Interesting spam/phish technique: Look for subdomains with CNAMEs or SPF records that point to abandoned domains that you can then register…and effectively take control of the subdomain or SPF.

They haven’t seen any cases where it’s been used to host a phishing site at, say, an subdomain, but they’ve seen thousands of cases where it’s been used to pass email verification checks.

The article describing “SubdoMailing” gives a detailed example of a spam that made use of an subdomain that was used for a sweepstakes way back in in 2001, with a CNAME pointing to the long-abandoned domain name for the contest, but the subdomain was never actually deleted.

Lesson: check your DNS for any dangling references to outside domains that might not exist anymore!

Eventbrite has worked well for buying tickets to events I’ve attended…

But over the last few months I keep getting spam for events that are not only not remotely interesting, they aren’t anywhere NEAR me. Sorry, but I’m not hopping on a plane for a pub crawl on the other side of the continent or a 2-hour “gong bath experience” on the other side of the planet.

At first I thought they were bogus. But everything pointed to Eventbrite’s servers. I’ve been blocking the campaigns in Eventbrite as I get them, but at this point my account settings show 10 organizations I’ve blocked, even though I’ve theoretically unsubscribed from “all Eventbrite newsletters and updates for attendees.”

Of course searching online is useless, because (1) everything’s about how organizers can keep their messages from landing in spam folders, and (2) searching online in 2023 is more or less useless anyway. It’s the end result of years of SEO trying to get into the first page (now with generative AI to flood the zone with even more bullshit!) combined with Google and Bing giving up on trying to give relevant results when what they really care about is ad impressions — and no, DuckDuckGo results aren’t much better.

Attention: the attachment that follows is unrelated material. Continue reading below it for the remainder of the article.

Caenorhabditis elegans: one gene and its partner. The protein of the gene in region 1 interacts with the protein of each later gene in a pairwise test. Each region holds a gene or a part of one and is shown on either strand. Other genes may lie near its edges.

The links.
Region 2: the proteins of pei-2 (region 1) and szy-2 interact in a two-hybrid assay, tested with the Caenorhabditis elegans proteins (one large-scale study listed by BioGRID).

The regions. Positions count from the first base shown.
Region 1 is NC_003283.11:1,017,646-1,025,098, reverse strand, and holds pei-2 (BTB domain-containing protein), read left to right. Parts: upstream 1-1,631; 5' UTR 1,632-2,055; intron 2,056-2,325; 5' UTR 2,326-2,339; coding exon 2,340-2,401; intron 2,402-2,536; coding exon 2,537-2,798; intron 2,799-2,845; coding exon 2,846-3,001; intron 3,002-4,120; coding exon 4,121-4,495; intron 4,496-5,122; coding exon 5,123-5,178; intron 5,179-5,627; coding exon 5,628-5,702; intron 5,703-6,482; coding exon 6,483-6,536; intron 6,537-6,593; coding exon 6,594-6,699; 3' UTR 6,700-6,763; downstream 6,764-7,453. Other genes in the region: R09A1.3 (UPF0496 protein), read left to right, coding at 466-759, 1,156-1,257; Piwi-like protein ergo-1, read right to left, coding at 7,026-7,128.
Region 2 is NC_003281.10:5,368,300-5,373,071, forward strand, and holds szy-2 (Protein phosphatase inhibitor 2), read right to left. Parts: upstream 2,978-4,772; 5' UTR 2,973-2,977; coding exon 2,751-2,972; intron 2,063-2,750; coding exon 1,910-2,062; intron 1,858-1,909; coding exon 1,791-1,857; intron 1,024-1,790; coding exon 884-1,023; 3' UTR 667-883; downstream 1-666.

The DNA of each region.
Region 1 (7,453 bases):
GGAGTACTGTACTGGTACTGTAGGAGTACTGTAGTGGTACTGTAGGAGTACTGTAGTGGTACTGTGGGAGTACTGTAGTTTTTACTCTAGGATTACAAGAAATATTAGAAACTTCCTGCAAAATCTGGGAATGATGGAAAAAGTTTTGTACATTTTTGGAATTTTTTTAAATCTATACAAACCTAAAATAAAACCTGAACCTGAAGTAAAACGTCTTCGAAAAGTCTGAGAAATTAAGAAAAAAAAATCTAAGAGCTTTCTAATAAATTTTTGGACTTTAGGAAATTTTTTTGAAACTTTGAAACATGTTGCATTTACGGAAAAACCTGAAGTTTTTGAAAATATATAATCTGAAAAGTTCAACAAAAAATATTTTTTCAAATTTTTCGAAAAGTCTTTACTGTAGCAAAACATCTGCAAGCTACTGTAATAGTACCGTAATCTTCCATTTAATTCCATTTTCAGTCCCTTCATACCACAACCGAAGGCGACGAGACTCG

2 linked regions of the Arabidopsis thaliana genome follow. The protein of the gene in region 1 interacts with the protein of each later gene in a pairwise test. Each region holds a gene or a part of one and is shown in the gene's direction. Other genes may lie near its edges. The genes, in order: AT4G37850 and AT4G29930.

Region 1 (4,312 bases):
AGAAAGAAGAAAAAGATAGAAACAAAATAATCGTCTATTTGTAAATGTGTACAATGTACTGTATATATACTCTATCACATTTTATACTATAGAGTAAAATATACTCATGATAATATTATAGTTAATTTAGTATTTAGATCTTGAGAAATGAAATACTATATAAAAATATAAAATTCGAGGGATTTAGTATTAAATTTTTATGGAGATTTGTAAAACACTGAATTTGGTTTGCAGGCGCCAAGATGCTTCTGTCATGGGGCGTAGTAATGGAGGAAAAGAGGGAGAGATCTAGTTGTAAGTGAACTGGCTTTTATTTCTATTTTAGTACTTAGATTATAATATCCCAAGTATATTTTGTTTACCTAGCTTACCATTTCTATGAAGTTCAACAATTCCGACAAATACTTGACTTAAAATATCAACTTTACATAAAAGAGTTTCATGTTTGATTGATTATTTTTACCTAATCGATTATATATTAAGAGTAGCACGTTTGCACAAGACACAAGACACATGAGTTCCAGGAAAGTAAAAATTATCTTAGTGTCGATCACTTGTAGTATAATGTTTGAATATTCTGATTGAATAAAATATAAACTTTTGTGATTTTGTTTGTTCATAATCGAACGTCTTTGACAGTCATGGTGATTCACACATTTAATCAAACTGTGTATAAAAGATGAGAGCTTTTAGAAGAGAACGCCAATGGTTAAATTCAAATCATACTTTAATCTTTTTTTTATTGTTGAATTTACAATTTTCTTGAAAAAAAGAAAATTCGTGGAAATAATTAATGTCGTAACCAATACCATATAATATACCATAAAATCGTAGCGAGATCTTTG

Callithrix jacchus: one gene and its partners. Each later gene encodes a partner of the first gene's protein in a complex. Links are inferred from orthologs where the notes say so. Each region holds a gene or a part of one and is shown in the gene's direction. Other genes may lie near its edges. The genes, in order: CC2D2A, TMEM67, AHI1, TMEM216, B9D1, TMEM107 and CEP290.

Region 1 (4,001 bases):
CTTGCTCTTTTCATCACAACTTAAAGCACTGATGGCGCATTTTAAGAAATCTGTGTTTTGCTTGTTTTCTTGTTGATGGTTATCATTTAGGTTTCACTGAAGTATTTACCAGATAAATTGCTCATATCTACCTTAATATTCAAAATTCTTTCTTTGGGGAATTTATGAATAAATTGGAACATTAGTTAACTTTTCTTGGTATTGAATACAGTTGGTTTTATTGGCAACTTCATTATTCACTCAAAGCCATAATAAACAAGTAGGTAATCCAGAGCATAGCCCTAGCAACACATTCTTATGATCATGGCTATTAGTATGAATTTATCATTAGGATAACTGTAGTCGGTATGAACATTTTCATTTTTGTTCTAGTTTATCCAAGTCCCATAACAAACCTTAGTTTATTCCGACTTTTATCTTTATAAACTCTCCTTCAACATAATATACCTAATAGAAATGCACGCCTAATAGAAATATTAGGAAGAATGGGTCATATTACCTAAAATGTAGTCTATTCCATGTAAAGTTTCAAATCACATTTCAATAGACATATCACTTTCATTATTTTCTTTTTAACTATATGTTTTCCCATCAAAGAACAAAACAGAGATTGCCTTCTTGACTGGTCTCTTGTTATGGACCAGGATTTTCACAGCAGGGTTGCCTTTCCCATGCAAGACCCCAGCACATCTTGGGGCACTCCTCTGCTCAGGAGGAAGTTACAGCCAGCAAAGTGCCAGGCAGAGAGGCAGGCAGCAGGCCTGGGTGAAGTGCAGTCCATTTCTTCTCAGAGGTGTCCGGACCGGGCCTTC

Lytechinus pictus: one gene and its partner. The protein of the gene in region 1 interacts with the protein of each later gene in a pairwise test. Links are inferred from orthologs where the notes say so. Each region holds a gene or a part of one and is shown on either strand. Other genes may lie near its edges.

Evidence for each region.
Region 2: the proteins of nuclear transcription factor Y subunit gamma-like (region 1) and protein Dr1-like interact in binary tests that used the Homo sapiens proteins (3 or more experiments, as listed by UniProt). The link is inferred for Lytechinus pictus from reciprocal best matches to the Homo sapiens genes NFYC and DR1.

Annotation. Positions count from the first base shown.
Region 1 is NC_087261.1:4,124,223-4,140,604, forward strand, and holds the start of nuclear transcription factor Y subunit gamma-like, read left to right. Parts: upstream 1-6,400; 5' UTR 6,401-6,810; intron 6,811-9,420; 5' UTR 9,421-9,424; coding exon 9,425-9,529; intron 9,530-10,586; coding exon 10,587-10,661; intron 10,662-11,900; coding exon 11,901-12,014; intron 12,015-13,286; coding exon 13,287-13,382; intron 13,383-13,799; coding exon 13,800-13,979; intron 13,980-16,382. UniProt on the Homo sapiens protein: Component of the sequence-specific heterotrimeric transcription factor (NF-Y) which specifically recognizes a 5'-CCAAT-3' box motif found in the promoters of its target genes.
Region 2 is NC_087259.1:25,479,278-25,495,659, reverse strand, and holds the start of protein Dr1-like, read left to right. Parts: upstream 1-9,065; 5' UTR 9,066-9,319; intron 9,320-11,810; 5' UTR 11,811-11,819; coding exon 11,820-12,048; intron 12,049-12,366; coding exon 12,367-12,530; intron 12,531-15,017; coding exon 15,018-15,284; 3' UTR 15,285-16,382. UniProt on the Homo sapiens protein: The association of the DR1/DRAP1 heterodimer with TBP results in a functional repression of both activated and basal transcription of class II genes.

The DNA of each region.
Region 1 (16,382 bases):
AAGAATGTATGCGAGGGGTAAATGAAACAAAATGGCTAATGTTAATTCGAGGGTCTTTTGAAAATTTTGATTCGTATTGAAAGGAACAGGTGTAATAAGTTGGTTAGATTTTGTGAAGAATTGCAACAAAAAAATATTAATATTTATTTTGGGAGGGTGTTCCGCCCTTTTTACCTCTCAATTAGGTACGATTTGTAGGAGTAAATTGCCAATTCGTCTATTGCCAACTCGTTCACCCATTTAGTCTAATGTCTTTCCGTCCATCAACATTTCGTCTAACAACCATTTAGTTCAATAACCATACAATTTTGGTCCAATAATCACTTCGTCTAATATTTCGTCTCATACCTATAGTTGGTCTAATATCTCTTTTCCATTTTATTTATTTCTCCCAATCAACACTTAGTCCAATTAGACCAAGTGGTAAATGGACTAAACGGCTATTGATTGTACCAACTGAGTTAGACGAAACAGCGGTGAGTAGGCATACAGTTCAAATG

I haven’t bought tickets to an event that uses Eventbrite since 2019 (for obvious reasons). I’m thinking at this point I should just cancel my account [Update: I did], and the next time I want to go somewhere that uses them for tickets, I can open a new one. With a different address.

We don’t have personal jet packs or flying cars, but we do have spam advertising remote-controlled robot birds that we can buy from shady online retailers to entertain our cats.

“My cat is obssessed with this pigeon-shaped drone” and so on…

I’m not opposed to relevant guest posts on a topic-based blog, but when it’s obvious that they didn’t even look at the site and are just robo-spamming blogs that maybe matched a keyword or something…?

I mean, stuff like this:

“I read your article Your readers might be interested in checking out our resources on machine learning and AI.”


I can’t imagine enough people would bite for them to get their link-backs and up their page rank, but then spam has always been a scattershot approach. suggested that even if the technique isn’t effective anymore, spammers might be selling the “service” of getting linkbacks to gullible sites that want the exposure.

Could be. There always has been a strong overlap between spammers and scammers.